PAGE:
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What is Sublingual Immunotherapy?

Mary McMahon
Updated May 17, 2024
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Sublingual immunotherapy (SLIT) is an allergy treatment involving introduction of trace amounts of allergens under the tongue to a patient to decrease sensitivity over time. It is an alternative to injections, also known as allergy shots. It is important for the treatment to be supervised by a doctor, as there are potential risks and complications if patients attempt sublingual immunotherapy on their own, including the risk of anaphylaxis and death if too much of an allergen is given.

In this treatment, patients take tablets or drops containing a solution of an allergen several days a week or every day, depending on the dosing schedule. The allergen is absorbed through the less reactive mucus membranes of the mouth, allowing the immune system to become familiar with it and to learn to react with less extreme measures when the patient is exposed to the allergen. Over time, patients on sublingual immunotherapy can eventually reach a point where they can safely be around or consume an allergen.

Dosing is variable, as patients all react slightly differently. Patients experiencing problems like gastrointestinal distress, skin irritation, and tenderness around the mouth are taking too much and their dosage needs to be backed down to a safe level, with breaks at each reduction in dosage to allow the body to recover and see if the new dosage will work. In very rare cases, sublingual immunotherapy can cause a patient to experience anaphylaxis, where the airways close and the patient can no longer breathe.

Slow exposures over time will gradually blunt immune responses to allergens. The level of success achieved can depend on the allergen and the patient. Some patients have less severe allergies, so they can safely be in environments where the allergen is present. Other patients may be able to closely interact with known allergens without experiencing ill effects. Usually, exposures to the allergen in the real world are medically supervised at first to make sure the patient is safe.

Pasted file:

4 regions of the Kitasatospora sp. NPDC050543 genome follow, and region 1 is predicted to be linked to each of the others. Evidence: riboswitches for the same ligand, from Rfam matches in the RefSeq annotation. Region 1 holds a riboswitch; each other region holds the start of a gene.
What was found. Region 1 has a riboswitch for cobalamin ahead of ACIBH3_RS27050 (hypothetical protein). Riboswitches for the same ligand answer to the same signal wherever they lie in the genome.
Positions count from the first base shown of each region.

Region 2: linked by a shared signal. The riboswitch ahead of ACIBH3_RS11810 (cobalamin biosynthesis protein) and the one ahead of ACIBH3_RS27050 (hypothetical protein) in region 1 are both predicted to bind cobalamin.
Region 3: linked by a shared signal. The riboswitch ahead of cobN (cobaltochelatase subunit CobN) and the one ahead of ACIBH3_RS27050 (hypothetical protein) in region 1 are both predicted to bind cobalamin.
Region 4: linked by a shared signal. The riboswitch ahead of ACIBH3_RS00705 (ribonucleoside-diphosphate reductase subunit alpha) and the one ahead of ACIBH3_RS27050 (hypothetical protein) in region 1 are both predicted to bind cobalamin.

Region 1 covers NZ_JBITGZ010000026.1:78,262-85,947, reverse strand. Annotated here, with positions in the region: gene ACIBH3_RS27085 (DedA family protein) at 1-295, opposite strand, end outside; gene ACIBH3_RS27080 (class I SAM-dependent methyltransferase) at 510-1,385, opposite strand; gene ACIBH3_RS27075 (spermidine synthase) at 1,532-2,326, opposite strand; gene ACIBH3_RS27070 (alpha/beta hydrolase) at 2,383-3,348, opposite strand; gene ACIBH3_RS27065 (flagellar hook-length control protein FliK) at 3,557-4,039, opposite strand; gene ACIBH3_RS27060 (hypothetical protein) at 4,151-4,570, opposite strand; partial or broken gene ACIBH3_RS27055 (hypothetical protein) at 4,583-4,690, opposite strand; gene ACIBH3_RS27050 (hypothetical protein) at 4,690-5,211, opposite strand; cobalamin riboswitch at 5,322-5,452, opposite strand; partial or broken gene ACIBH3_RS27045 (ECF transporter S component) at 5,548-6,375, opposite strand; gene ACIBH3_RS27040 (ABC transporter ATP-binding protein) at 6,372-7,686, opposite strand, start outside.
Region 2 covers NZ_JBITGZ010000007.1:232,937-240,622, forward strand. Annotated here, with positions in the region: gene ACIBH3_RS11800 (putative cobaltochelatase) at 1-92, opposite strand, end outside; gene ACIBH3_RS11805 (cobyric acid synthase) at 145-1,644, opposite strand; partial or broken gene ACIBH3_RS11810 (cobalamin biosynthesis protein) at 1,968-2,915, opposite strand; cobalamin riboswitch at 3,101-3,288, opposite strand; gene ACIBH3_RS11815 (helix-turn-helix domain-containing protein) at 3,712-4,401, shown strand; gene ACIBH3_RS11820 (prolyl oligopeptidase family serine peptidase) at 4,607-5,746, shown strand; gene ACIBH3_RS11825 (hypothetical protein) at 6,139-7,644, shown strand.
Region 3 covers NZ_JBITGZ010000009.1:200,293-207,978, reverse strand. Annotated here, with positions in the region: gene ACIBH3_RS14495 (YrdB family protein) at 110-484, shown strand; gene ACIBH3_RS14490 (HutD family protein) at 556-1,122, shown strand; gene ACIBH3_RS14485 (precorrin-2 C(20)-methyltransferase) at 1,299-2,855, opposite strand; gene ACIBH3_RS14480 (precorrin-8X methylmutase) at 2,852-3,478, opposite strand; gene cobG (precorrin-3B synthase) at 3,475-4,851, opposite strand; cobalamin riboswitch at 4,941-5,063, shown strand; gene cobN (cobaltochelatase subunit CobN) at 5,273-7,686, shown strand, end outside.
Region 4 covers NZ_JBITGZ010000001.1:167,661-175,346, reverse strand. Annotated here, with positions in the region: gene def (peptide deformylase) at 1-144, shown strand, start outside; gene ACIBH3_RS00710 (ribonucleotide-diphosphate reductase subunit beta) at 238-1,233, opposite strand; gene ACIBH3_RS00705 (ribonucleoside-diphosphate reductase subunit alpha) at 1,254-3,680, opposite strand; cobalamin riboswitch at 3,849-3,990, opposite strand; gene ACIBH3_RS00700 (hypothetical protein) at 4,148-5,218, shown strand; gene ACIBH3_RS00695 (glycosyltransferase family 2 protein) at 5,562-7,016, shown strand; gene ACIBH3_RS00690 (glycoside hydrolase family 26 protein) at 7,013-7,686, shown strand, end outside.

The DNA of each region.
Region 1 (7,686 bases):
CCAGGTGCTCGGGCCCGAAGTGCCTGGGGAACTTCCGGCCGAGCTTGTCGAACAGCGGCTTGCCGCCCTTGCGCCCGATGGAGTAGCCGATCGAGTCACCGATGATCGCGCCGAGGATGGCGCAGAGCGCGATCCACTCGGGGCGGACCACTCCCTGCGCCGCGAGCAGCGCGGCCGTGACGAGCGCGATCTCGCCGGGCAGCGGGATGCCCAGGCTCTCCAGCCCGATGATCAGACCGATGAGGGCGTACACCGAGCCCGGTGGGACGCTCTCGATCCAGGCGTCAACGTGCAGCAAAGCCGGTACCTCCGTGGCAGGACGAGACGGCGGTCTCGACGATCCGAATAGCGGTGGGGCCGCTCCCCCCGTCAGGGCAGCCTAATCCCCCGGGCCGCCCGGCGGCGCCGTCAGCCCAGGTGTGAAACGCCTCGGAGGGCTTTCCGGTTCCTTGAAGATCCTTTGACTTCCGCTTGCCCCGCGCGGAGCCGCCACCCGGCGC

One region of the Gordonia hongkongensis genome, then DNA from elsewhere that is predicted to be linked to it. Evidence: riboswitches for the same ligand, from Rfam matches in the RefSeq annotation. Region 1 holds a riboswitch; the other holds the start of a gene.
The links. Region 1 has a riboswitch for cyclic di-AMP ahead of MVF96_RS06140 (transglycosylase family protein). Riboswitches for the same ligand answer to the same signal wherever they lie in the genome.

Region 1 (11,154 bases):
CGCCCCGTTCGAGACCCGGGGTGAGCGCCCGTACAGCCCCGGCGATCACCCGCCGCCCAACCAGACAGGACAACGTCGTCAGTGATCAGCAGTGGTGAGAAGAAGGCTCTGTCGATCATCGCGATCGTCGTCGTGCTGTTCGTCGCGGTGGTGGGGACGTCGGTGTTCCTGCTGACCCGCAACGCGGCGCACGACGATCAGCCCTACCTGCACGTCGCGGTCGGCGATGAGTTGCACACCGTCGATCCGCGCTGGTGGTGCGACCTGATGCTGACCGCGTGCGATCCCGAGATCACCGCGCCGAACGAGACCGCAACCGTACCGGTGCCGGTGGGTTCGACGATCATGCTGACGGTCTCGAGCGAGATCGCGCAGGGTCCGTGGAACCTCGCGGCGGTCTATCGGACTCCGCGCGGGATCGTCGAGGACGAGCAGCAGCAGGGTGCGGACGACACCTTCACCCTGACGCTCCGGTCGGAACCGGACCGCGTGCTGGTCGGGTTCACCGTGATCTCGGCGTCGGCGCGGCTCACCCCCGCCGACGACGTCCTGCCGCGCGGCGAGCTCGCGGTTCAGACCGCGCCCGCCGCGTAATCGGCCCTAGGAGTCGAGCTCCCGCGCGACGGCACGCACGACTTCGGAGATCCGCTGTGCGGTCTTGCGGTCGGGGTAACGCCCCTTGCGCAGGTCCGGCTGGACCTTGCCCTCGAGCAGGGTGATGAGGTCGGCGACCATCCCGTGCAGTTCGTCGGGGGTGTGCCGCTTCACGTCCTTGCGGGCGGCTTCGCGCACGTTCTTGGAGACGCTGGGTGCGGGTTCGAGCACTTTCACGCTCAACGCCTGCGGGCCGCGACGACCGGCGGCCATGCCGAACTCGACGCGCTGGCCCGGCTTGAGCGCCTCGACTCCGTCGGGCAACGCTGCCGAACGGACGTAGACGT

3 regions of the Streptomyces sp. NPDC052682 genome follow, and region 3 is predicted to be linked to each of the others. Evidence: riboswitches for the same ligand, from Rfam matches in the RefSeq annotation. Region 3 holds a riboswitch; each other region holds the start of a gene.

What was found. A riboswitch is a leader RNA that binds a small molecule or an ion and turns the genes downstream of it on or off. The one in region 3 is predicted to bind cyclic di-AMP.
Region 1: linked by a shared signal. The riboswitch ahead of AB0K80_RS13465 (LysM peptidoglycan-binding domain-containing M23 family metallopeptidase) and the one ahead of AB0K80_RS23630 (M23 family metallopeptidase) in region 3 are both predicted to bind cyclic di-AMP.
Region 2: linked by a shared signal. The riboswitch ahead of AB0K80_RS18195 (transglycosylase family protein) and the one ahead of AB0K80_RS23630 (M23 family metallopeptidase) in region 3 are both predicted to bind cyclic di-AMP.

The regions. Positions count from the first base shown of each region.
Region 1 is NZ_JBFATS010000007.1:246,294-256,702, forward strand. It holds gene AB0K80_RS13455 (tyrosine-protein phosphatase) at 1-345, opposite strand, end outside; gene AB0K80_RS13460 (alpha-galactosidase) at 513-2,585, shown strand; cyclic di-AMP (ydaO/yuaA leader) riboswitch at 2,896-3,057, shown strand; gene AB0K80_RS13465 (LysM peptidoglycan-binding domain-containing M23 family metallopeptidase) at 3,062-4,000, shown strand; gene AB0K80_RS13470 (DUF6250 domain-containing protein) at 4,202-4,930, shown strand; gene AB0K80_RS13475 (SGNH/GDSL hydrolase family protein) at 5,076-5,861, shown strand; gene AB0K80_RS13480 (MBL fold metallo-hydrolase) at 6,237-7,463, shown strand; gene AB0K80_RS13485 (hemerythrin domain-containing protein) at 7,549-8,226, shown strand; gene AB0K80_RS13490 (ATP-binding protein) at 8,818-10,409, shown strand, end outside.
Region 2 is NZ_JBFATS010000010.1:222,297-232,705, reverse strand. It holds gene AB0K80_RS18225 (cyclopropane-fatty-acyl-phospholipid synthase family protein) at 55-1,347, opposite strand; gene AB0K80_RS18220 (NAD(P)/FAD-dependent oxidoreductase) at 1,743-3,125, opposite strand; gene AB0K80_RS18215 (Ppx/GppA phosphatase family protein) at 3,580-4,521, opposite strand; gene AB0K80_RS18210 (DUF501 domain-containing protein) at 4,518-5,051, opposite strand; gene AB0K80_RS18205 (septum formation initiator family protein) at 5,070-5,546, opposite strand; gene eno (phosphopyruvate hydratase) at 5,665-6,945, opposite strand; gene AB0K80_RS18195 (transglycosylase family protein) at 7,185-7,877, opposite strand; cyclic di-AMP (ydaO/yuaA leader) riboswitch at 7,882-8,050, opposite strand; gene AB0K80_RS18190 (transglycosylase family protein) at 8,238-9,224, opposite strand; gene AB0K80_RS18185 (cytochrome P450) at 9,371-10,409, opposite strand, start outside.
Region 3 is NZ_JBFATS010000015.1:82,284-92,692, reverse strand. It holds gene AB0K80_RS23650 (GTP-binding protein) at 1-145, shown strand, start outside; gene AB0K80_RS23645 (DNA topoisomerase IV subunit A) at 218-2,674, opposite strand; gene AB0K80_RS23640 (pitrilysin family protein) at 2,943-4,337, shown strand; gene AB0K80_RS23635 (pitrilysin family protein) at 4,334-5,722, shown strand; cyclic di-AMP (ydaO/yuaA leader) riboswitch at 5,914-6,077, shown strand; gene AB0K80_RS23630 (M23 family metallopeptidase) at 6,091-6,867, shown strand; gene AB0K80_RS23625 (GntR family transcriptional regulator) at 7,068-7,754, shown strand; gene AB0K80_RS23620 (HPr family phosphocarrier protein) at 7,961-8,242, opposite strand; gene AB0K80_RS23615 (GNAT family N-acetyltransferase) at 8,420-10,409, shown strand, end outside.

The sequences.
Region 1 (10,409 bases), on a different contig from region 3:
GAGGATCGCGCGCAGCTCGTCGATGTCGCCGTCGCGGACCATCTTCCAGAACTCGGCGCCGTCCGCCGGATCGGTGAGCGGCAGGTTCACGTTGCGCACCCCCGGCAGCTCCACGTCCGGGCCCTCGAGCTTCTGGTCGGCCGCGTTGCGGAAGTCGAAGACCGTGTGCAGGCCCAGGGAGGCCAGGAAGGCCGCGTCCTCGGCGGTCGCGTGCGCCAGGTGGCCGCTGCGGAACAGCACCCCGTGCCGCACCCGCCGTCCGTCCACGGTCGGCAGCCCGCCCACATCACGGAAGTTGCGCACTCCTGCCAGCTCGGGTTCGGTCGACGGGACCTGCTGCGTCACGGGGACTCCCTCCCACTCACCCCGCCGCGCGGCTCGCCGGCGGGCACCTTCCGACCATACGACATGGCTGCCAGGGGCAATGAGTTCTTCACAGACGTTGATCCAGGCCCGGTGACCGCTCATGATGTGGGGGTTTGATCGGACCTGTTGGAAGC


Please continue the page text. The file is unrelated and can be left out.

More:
This treatment option is not available everywhere. In some regions, only allergy shots, and no sublingual immunotherapy, are available for management of allergies. Patients interested in this treatment can talk with their physicians to see if it is available and suitable for the treatment of their conditions. Patients should plan on spending weeks or months in treatment, as the process is very gradual, and they need to be able to stick with the regimen through to the end.

WiseGEEK is dedicated to providing accurate and trustworthy information. We carefully select reputable sources and employ a rigorous fact-checking process to maintain the highest standards. To learn more about our commitment to accuracy, read our editorial process.
Mary McMahon
By Mary McMahon

Ever since she began contributing to the site several years ago, Mary has embraced the exciting challenge of being a WiseGEEK researcher and writer. Mary has a liberal arts degree from Goddard College and spends her free time reading, cooking, and exploring the great outdoors.

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Mary McMahon

Mary McMahon

Ever since she began contributing to the site several years ago, Mary has embraced the exciting challenge of being a...

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